Sonographic scanning of small parts is a useful way of evaluating many of the superficial organs of the body such as the thyroid gland in the neck, the salivary glands at the cheeks and the testes, which are also glands in male patients. Scanning can help to assess these organs and look for signs of disease. Because ultrasound provides real-time images, it can also be used to guide procedures such as needle biopsies, in which needles are used to extract sample cells from an abnormal area for laboratory testing. Ultrasound may also be used to guide the insertion of a catheter or drainage device particularly in the ducts of the salivary glands to ensure accurate placement. Contact us if you have any of the above symptoms or you just want to allay your worries.
Sonography is a useful method for evaluating salivary gland diseases. Not only does it enable conﬁrmation or exclusion of a mass, but in many cases the nature of underlying disease may also be diagnosed on the basis of sonographic ﬁndings. Although sonographic appearances of some diseases may overlap, resulting in diagnostic difficulty, sonography is valuable in the diagnosis of acute inflammation, duct stones, Sjögren syndrome , pleomorphic adenomas, Warthin tumors, malignant neoplasms and benign salivary gland cysts. No preparation is required. You will lie on your back on an examination couch and the transducer moved over your upper neck and around the jaw to image the gland of interest.
This is used for diagnosing suspected thyroid disease, for example, a lump in the thyroid or a thyroid that is not functioning properly. Most scans are performed to look at palpable or visible “lumps”, or enlargement of the gland found during a clinical examination. The ultrasound can establish if the nodule is inside the thyroid gland or outside it and whether it is a cyst or a soft tissue nodule. Cysts are almost always non cancerous (benign), although in some cases the fluid may be taken out by a needle under ultrasound guidance for additional testing.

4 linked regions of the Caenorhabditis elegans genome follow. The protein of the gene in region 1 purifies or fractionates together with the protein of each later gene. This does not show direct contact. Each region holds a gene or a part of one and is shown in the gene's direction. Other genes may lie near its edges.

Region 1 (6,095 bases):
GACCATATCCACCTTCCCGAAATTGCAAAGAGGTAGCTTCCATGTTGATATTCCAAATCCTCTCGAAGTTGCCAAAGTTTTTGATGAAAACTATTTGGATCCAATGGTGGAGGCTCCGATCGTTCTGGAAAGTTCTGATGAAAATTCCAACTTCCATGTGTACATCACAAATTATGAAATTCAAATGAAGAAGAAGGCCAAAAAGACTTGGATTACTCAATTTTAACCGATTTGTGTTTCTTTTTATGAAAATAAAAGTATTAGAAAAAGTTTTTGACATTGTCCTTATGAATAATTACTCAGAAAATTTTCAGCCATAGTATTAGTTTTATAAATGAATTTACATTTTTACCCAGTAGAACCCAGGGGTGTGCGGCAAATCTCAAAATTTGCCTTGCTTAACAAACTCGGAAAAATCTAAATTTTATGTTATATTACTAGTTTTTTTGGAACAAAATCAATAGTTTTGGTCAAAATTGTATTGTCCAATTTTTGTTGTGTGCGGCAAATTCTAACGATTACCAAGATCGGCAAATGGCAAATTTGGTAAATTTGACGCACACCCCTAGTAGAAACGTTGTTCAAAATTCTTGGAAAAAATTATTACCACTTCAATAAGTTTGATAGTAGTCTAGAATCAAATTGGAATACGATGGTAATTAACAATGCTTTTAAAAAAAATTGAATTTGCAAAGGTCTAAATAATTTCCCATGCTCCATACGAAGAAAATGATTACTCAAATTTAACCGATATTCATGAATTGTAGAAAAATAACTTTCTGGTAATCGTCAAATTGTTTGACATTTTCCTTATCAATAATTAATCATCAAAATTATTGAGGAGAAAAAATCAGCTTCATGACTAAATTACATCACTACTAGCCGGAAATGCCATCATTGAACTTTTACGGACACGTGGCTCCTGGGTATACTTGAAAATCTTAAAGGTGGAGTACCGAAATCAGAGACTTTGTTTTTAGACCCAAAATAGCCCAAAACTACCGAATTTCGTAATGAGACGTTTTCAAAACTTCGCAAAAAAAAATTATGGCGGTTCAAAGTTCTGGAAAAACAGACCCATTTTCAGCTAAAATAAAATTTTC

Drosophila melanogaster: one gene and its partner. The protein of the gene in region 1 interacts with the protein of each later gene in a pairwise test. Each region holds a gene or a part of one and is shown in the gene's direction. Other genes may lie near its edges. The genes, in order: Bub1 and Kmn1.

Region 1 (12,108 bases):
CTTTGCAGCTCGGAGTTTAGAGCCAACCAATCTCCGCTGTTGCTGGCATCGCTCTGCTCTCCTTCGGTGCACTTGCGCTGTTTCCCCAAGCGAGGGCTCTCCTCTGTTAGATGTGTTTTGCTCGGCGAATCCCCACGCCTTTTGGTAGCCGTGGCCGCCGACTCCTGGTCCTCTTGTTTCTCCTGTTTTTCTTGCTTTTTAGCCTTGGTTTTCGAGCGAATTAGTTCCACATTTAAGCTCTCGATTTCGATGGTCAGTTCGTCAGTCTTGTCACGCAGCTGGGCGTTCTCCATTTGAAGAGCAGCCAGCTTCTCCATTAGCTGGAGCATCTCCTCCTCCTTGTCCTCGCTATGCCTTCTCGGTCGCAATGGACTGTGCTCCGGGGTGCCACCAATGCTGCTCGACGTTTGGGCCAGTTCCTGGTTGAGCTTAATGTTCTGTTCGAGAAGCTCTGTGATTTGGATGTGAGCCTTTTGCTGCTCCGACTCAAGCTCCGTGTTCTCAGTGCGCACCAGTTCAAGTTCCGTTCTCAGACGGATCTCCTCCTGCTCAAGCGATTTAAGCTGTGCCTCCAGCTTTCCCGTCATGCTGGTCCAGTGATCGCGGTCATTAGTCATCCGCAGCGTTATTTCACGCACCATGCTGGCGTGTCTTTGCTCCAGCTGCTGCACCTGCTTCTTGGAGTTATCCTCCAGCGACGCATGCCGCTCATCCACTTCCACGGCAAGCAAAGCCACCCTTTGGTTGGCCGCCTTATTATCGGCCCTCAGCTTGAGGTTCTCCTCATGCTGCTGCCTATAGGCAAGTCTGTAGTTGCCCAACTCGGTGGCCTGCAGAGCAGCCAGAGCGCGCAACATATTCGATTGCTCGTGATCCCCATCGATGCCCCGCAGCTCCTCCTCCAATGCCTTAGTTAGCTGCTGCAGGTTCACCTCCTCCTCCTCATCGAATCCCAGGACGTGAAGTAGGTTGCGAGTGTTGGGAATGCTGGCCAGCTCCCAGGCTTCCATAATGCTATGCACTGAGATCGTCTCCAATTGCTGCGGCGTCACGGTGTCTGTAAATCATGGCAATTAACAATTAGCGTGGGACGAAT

You will need to remove all clothing and jewellery in the area to be examined and you may be asked to wear a gown during the procedure. No other preparation is required. You will lie on your back on an examination couch and the transducer moved back and forth across your neck and upper chest to image the area of interest.
Scrotal sonography is used for the diagnosis of suspected abnormalities of the scrotum. It is the main technique used to evaluate problems of the testes, epididymes and surrounding tissues. It is mostly used when a patient has pain, swelling or feels a lump in the scrotum. Other indications for an ultrasound scan include an absent or undescended testicle, inflammation, testicular torsion (twisted testis), fluid collection, abnormal blood vessels or a mass (lump or tumour).
No special preparation is required. You should wear comfortable, loose fitting clothing for your ultrasound examination. Before the scan, you may need to remove your clothes from the waist down to the upper thigh.
You will be asked to lie on your back on the examination couch. Disposable paper towels will be used to cover the penis and lift the scrotum into position. Gel will be spread on your scrotum and the transducer will be pressed gently against the skin and moved back and forth to obtain the required images. You may be asked to take a breath and hold it for several seconds. The procedure is painless and non-invasive.